Polynomials

Hong Kong

Stage 4 - Stage 5

Lesson

When we want to find the roots of the equation $P(x)=0$`P`(`x`)=0, or the $x$`x`-intercepts (the zeros) of the function $y=P(x)$`y`=`P`(`x`), we have a number of strategies up our sleeve.

- If we have a nice quadratic or cubic function, we'll likely try to factorise it, or perhaps use the quadratic formula.
- If we have some technology at our disposal, then we can graph the function to find the zeros or use an algorithm (a certain computational process) to find the roots.

But how does this technology actually go about finding these roots? There's not a little smart dude sitting in there doing the algebra for you. Instead, your calculator or online software is programmed with various algorithms that calculate, at very high speeds, a process that finds the roots for you.

These processes are called Numerical Approximations. The calculator doesn't always give you an exact solution, but an extremely close approximation.

We're going to learn one of these processes today.

The best way to demonstrate this method is through a worked example.

Use the Bisection Method to approximate the positive zero of the function $f(x)=x^2-5$`f`(`x`)=`x`2−5 correct to $2$2 decimal places.

Firstly we need to choose an interval over which we think the zero will occur. I'll choose the interval to begin at $x=2$`x`=2 and end at $x=3$`x`=3.

We then substitute each value into the function. You'll know you've chosen a good interval if one value comes back positive and the other negative.

$f(2)=-1$`f`(2)=−1

$f(3)=4$`f`(3)=4

As you can see, my interval was a good choice.

Now we need to bisect our interval, that is, find the $x$`x`-value half-way between $2$2 and $3$3. So $x=2.5$`x`=2.5.

We then substitute that into the function.

$f(2.5)=1.25$`f`(2.5)=1.25

Since this returned a positive value, we now replace our interval point of $3$3 (which also returned a positive value) with $2.5$2.5. You will do this each time, either changing the lower or upper interval value, bringing the interval closer and closer together until you arrive at the approximate zero.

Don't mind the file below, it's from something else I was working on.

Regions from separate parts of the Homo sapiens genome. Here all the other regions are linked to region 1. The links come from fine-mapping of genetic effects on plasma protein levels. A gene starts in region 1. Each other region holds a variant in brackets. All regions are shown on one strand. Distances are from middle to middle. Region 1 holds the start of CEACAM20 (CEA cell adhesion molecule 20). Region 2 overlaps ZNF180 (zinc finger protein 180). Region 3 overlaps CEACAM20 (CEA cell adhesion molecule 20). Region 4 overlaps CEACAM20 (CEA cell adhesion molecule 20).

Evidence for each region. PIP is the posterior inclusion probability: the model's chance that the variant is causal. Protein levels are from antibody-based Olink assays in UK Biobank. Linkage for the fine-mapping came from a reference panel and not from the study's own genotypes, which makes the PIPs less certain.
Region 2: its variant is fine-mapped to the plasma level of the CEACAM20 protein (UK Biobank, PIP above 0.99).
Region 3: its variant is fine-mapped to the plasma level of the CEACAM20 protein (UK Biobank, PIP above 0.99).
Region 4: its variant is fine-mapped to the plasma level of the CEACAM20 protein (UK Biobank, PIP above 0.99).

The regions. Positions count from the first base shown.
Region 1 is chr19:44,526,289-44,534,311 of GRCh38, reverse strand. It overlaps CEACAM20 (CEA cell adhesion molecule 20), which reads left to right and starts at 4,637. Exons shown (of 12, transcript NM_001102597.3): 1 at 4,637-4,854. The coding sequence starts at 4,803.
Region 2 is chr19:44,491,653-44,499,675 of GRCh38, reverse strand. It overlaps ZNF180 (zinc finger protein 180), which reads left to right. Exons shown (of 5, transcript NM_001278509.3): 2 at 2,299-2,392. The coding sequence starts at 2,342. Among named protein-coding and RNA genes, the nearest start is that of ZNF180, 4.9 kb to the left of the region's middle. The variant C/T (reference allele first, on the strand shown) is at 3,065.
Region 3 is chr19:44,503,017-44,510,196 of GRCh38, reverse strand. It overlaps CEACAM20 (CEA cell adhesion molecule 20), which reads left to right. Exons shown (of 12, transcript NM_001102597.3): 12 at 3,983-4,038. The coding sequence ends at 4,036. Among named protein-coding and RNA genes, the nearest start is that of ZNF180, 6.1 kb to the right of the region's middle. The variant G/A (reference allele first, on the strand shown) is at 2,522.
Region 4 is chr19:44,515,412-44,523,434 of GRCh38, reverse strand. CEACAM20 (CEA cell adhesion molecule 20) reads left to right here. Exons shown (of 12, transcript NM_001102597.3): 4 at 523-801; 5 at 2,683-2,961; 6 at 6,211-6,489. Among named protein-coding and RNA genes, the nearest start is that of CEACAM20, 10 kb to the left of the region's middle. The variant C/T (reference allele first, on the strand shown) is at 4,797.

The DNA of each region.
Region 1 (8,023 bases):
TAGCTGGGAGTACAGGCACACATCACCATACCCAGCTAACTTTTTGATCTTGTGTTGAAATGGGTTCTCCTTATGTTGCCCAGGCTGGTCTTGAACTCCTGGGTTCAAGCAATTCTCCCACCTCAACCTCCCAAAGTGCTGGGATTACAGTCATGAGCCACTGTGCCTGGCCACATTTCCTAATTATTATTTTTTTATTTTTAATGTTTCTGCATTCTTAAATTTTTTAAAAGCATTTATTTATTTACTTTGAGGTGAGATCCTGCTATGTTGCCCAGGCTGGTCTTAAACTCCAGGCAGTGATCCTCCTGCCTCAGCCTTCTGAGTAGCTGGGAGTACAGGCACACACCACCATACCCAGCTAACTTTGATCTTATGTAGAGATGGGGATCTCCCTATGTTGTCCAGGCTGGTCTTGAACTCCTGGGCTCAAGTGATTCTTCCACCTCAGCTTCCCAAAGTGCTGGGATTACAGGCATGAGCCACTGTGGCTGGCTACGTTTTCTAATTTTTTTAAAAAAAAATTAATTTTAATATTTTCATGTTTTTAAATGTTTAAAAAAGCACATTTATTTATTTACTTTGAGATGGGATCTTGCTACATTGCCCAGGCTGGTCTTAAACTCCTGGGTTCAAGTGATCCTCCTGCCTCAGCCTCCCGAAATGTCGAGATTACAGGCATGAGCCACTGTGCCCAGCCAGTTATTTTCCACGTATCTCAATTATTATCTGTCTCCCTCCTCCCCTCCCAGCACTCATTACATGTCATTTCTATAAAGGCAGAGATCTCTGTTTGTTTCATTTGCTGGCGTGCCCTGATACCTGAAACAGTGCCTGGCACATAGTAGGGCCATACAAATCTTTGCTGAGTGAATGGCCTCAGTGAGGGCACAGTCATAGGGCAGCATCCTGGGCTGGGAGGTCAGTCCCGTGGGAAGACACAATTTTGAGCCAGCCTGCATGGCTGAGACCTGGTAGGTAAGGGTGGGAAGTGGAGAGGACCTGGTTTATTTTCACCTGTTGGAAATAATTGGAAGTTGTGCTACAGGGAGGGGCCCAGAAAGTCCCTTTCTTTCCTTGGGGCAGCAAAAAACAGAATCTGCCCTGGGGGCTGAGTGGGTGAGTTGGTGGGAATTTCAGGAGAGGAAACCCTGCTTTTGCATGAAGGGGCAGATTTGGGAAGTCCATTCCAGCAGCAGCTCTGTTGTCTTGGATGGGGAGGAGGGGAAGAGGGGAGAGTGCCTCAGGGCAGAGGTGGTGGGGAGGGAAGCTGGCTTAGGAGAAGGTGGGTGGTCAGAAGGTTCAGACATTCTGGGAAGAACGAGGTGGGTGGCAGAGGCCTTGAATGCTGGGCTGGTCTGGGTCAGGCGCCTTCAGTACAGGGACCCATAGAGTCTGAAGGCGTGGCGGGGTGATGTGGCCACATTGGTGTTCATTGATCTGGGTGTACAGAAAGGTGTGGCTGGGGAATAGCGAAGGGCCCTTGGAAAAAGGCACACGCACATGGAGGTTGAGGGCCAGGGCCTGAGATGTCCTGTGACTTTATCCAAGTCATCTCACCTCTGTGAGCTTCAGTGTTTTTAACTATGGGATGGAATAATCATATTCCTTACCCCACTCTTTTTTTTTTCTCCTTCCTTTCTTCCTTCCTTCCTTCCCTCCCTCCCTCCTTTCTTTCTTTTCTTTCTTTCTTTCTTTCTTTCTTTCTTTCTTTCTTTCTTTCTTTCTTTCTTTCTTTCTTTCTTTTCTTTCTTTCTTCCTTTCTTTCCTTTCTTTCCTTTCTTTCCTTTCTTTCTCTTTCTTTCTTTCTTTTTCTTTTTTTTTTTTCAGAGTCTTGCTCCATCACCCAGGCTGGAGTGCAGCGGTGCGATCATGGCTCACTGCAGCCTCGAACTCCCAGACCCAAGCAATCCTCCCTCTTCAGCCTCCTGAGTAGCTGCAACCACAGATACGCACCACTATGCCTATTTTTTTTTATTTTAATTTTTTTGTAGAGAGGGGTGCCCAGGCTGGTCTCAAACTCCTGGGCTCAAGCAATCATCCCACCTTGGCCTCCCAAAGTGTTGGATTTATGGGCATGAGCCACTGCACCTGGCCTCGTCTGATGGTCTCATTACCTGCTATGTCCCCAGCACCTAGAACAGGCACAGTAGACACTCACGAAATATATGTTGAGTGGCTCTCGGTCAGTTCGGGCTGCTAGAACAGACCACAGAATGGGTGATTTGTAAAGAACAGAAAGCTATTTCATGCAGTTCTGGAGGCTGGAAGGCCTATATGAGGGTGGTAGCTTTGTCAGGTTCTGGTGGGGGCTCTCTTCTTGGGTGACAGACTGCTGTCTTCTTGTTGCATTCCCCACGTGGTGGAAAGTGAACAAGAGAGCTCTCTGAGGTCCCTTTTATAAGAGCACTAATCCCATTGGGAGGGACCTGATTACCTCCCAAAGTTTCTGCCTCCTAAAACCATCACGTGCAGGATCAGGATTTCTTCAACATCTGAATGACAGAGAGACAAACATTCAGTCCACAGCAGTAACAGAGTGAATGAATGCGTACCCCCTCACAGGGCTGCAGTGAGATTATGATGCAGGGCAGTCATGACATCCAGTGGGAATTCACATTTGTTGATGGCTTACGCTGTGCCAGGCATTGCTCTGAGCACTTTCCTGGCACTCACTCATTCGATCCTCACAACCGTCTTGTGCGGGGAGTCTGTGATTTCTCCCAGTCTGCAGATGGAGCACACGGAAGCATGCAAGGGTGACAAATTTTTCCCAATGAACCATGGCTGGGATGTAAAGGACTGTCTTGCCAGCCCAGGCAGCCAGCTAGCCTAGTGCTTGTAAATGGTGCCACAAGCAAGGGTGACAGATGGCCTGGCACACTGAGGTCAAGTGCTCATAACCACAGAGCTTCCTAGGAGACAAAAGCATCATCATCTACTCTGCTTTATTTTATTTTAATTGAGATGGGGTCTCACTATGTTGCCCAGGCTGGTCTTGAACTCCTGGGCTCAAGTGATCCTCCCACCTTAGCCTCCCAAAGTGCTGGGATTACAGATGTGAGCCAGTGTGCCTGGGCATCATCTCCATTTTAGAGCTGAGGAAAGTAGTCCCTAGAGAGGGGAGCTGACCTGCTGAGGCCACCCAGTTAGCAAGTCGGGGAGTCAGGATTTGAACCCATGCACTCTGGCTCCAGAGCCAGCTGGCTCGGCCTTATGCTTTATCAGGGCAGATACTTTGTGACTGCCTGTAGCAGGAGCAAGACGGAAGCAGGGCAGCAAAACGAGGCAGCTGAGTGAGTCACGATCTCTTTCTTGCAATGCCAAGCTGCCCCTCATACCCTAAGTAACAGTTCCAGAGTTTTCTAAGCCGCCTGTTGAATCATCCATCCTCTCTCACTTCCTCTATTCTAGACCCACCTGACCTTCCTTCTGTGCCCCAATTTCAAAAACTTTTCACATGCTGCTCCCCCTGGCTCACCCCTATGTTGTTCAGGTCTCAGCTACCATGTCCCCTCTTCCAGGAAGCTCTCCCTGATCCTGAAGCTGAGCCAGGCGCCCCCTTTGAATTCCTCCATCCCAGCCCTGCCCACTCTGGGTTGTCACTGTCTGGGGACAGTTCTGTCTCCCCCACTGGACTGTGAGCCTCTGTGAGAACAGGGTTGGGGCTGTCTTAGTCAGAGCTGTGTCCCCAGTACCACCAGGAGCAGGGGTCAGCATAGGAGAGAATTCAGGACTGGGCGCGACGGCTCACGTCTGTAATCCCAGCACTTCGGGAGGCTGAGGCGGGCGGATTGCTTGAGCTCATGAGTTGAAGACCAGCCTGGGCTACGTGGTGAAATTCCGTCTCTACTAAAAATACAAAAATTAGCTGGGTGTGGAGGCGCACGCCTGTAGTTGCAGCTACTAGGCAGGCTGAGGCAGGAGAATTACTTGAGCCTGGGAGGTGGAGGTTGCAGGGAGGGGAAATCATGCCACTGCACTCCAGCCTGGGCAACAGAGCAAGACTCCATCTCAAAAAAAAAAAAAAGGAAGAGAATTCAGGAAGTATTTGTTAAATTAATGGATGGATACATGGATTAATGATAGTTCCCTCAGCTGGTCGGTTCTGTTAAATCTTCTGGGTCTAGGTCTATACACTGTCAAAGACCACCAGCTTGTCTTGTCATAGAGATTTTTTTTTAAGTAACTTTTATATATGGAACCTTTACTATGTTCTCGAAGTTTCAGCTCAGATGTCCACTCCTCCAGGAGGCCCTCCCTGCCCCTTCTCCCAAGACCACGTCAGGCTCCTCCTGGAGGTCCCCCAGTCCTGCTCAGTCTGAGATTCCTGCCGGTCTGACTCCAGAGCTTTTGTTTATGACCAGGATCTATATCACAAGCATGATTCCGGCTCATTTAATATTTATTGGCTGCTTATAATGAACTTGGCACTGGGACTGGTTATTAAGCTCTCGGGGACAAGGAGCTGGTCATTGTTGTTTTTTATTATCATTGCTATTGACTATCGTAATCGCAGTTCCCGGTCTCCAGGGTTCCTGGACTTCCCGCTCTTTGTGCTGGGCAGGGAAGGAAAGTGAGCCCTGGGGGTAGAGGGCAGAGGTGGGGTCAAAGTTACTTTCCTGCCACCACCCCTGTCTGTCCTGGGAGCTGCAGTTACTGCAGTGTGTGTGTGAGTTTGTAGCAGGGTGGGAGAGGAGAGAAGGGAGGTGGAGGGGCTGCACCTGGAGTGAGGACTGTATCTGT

We need a way to do this efficiently so let's create a table.

$a$`a` will represent the lower interval point

$b$`b` will represent the upper interval point

$c$`c` will represent the bisection of the interval

$a$a |
$b$b |
$f(a)$f(a) |
$f(b)$f(b) |
$c$c |
$f(c)$f(c) |
---|---|---|---|---|---|

$2$2 | $3$3 | $-1$−1 | $4$4 | $2.5$2.5 | $1.25$1.25 |

$2$2 | $2.5$2.5 | $-1$−1 | $1.25$1.25 | $2.25$2.25 | $0.0625$0.0625 |

$2$2 | $2.25$2.25 | $-1$−1 | $0.0625$0.0625 | $2.125$2.125 | $-0.484$−0.484 |

$2.125$2.125 | $2.25$2.25 | $-0.484$−0.484 | $0.0625$0.0625 | $2.1875$2.1875 | $-0.215$−0.215 |

$2.1875$2.1875 | $2.25$2.25 | $-0.125$−0.125 | $0.0625$0.0625 | $2.21875$2.21875 | $-0.077$−0.077 |

$2.21875$2.21875 | $2.25$2.25 | $-0.077$−0.077 | $0.0625$0.0625 | $2.234375$2.234375 | $-0.00757$−0.00757 |

$2.234375$2.234375 | $2.25$2.25 | $-0.00757$−0.00757 | $0.0625$0.0625 | $2.24212875$2.24212875 | $0.0274$0.0274 |

$2.234375$2.234375 | $2.2421875$2.2421875 | $-0.00757$−0.00757 | $0.0274$0.0274 | $2.23828125$2.23828125 | $0.0099$0.0099 |

$2.234375$2.234375 | $2.23828125$2.23828125 | $-0.00757$−0.00757 | $0.0099$0.0099 | $2.236328$2.236328 |

What we can see here at the end is that correct to two decimal places, it appears the zero occurs at $x=2.24$`x`=2.24

Consider the functions $h\left(x\right)=3\ln x$`h`(`x`)=3`l``n``x` and $g\left(x\right)=x$`g`(`x`)=`x`. We want to use Newton's method to find an approximation of their point of intersection.

Which function would allow us to use Newton's method to do this?

$f\left(x\right)=3\ln x+x$

`f`(`x`)=3`l``n``x`+`x`A$f\left(x\right)=3\ln x-x$

`f`(`x`)=3`l``n``x`−`x`BConsider the given table of values:

$x$ `x`$1$1 $1.5$1.5 $2$2 $2.5$2.5 $f\left(x\right)$ `f`(`x`)$-1$−1 $-0.28$−0.28 $0.08$0.08 $0.25$0.25 What is the narrowest interval of $x$